What does the IR35 legislation mean?
IR35 is the common term for the ‘Intermediaries legislation’ introduced by HMRC in 2000. This legislation aims to eliminate the avoidance of tax and National Insurance Contributions (NICs) by contractors and service providers through the use of intermediaries, such as limited companies.
If you provide your own services via an intermediary but work for a client in a way that could be deemed ‘as an employee in disguise’, then you could be at risk of falling within IR35. Essentially, for contractors whose services are employed by a client in ‘off-payroll’ circumstances, they need to ensure that if their services were employed without the existence of their intermediary, they would not normally be classified as an ordinary employee – otherwise they will fall within IR35 and could face tax sanctions.
Simply put, if you ignore the existence of the ‘limited company’ and your contract terms lead to you being classified as an employee of the client (rather than self-employed), then IR35 will apply.
HMRC wants to ensure that only genuine contractors benefit from the tax reliefs associated with this type of employment. With the IR35 tests now superseded, the most effective way to determine whether you are at risk of classification under IR35 when entering a new employment contract is by consulting your accountant.
If you require the assistance of a specialist contractor accountant to determine whether you meet the conditions of IR35, please contact us for a complimentary meeting where we can advise you on the best approach for your business. Alternatively, if you would like more information on IR35, please see the HMRC website.
The tax advantages of running a limited company are dependent on whether you fall within the IR35 rules, so it is important that your status is absolutely correct – if not, many of the benefits of having a limited company may be lost.
Why We Don’t Have an IR35 Calculator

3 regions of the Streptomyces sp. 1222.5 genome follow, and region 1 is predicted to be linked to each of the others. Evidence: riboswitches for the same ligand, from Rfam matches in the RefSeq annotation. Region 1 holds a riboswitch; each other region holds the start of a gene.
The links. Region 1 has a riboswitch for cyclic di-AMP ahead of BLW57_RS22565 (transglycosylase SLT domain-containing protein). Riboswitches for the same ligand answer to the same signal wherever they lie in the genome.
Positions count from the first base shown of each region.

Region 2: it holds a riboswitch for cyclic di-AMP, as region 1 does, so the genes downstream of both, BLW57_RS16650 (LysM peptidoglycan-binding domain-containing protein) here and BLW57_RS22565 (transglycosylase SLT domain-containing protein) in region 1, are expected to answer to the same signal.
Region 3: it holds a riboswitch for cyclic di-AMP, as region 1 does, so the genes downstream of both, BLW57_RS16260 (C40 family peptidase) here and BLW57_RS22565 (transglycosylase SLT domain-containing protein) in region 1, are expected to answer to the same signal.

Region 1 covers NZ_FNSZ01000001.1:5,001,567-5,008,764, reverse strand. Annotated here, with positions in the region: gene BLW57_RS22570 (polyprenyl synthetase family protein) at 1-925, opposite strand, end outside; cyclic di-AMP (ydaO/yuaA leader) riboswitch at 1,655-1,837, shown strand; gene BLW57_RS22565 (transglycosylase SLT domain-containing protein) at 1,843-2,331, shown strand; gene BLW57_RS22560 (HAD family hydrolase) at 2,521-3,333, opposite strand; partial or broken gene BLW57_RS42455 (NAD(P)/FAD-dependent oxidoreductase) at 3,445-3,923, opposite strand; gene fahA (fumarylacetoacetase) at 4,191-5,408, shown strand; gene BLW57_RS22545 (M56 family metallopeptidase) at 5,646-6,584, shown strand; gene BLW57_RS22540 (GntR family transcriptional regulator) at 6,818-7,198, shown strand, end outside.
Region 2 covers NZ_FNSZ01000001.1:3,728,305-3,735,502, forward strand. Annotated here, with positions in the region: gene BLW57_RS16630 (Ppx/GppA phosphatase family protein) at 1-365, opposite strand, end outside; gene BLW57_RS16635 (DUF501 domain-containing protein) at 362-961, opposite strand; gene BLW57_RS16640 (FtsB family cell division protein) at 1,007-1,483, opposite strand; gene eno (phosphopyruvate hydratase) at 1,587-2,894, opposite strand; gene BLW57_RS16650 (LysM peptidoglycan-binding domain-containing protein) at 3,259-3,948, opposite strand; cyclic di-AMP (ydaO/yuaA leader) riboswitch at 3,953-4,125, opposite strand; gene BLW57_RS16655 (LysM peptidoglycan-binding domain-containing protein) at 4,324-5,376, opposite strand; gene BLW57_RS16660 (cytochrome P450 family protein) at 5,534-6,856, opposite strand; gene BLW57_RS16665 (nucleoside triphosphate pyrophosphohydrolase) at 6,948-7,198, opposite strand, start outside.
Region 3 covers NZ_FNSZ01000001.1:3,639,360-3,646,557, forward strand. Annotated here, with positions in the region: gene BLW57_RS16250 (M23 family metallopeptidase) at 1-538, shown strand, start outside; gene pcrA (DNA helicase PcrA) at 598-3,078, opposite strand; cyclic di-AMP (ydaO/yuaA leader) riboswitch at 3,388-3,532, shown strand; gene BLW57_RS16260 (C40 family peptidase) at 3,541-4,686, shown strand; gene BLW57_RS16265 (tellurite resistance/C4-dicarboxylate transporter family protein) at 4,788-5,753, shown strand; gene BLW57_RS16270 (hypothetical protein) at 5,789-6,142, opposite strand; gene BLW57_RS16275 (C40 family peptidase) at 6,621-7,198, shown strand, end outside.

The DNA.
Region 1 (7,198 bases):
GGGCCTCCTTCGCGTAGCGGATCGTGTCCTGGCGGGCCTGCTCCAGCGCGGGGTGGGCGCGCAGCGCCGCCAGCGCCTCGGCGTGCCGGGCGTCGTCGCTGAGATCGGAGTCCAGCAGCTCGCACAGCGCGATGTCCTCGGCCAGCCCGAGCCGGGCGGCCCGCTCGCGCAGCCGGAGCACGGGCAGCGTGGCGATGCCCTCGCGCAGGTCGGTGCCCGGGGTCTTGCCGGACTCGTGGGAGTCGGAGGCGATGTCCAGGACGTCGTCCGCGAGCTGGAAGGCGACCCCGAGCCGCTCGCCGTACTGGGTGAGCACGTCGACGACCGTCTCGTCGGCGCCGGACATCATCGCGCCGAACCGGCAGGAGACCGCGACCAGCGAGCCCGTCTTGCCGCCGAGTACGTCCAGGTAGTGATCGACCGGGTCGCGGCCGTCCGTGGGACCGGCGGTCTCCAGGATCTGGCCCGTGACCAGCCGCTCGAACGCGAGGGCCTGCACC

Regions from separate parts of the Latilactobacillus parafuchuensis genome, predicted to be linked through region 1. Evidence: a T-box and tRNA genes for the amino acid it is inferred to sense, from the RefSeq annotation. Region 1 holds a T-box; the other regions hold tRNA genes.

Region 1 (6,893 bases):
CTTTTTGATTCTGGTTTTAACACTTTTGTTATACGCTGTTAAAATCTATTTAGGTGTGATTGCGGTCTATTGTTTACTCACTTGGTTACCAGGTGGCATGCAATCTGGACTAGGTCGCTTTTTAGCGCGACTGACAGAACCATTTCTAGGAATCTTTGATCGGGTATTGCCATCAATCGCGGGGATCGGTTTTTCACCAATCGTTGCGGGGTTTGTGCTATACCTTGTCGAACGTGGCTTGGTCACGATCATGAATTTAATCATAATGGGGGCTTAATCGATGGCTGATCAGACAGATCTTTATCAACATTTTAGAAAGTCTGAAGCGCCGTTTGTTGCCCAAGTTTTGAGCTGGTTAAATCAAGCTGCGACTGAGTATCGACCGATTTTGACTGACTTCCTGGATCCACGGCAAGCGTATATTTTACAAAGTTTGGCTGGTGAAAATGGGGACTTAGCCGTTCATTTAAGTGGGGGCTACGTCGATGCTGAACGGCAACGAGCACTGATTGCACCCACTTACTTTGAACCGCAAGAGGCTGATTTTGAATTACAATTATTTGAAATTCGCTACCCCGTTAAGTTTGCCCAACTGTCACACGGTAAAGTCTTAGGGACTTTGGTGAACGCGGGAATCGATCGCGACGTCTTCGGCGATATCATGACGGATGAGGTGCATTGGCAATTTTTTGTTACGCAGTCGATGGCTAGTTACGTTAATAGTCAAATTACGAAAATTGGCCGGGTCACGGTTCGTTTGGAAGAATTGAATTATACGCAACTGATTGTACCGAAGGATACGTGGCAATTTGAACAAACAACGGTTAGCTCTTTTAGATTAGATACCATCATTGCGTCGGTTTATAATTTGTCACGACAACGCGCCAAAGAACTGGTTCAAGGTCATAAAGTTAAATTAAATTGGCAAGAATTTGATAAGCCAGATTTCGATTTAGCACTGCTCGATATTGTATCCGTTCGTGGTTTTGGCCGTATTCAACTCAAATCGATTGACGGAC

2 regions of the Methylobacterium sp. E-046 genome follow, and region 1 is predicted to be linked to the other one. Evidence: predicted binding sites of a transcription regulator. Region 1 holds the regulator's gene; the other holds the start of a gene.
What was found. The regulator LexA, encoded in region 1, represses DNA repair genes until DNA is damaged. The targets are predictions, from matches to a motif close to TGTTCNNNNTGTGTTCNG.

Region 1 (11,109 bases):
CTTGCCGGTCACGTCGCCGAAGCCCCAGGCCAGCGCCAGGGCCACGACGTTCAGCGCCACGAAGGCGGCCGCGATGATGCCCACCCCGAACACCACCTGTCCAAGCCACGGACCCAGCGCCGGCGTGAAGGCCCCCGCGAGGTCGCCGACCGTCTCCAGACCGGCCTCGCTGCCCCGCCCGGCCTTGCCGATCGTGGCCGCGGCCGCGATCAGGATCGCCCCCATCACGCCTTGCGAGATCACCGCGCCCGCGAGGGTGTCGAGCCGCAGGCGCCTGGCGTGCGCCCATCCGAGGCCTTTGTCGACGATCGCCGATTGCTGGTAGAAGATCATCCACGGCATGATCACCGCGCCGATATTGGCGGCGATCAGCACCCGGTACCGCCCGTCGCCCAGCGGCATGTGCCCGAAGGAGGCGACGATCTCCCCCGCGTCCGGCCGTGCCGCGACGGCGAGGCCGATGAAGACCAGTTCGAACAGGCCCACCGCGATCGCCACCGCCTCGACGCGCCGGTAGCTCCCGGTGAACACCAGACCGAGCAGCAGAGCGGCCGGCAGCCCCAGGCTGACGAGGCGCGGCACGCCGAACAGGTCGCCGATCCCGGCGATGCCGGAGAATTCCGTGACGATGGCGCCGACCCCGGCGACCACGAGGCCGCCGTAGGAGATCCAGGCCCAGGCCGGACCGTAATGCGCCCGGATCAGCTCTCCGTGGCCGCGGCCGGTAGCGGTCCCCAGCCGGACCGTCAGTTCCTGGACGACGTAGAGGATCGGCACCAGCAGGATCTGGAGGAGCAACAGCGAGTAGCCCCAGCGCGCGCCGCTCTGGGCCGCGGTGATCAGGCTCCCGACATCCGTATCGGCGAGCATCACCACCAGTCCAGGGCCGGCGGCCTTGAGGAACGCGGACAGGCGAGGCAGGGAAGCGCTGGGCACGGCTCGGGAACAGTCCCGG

For contractors, one of the most common questions is whether you fall inside or outside the scope of IR35.
Identifying whether you fall inside or outside IR35 is a difficult process, and many calculators that you’ll find online will only give you an approximation. While it can be helpful to get an estimate or ballpark, when it comes to tax, accuracy is preferable. With so many variables to consider, from your business goals to daily rates and all things in between, the best practice for gauging your IR35 status is to discuss your business with a specialist contractor accountant. The Government’s employment status check can also be a helpful tool to determine your status under this legislation.
As always, it is best to get a second opinion on any online ‘calculator’ determination so consulting one of our experienced business professionals is advisable. Our specialist contractor accountants can help you work out the best way to structure and run your business as well as minimising your tax contributions.
Don’t Give Yourself the Benefit of the Doubt – HMRC Doesn’t
The other problem with assessment calculators like this is the tendency for business owners to give themselves the benefit of the doubt when answering survey questions, which often results in biased, inaccurate assessments. A fair assessment means the difference between working inside or outside of IR35, so it’s imperative that you don’t rely on an online calculator and instead seek professional advice tailored to your business and its needs.
Getting an idea of where you stand with respect to IR35 is just one side of the coin. Many contractors assume that in circumstances where a contract is inside IR35, they need to consider working through an Umbrella company. This isn’t always the case, and upon further investigation, you may find that there are several advantages to working through a limited company inside an IR35 bound contract. For instance:
- If you operate on the VAT Flat Rate Scheme, your take-home pay may be higher because of the benefits – unlike an umbrella company, as that scheme isn’t available.
- You only pay tax on 95% of your income in deference to the 100% you’d pay using an umbrella company.
- The fees associated with using an umbrella company can be as high if not higher than those of an accounting firm.
- You can mix and match where contracts are concerned, meaning a contract maybe inside IR35 and another outside of IR35, using the same limited company – giving you both a salary and tax efficient dividends.
Get it Right First Time
It’s important to get this right and pay the right amount of tax, because the tax investigation window can extend up to six years after a return is lodged, so if you are found to have falsely operated outside of IR35, you could be ordered to pay back the underpaid tax or have to pay a penalty and interest.
For a more detailed explanation on IR35 and how it may apply to you, check out our blog post on the IR35 here.
Better still, contact one of our expert IR35 Tax advisors today on 020 8108 0090.
Useful pages for contractors:
- Accountants for contractors
- The benefits of contracting
- Contractor companies explained
- Setting up a limited company
- Limited company management
- Choosing the right contractor accountant
- Setting-up and ongoing accounting packages for contractors
- Tax advice for contractors
- Important dates and deadlines for contractors
- IR35 explained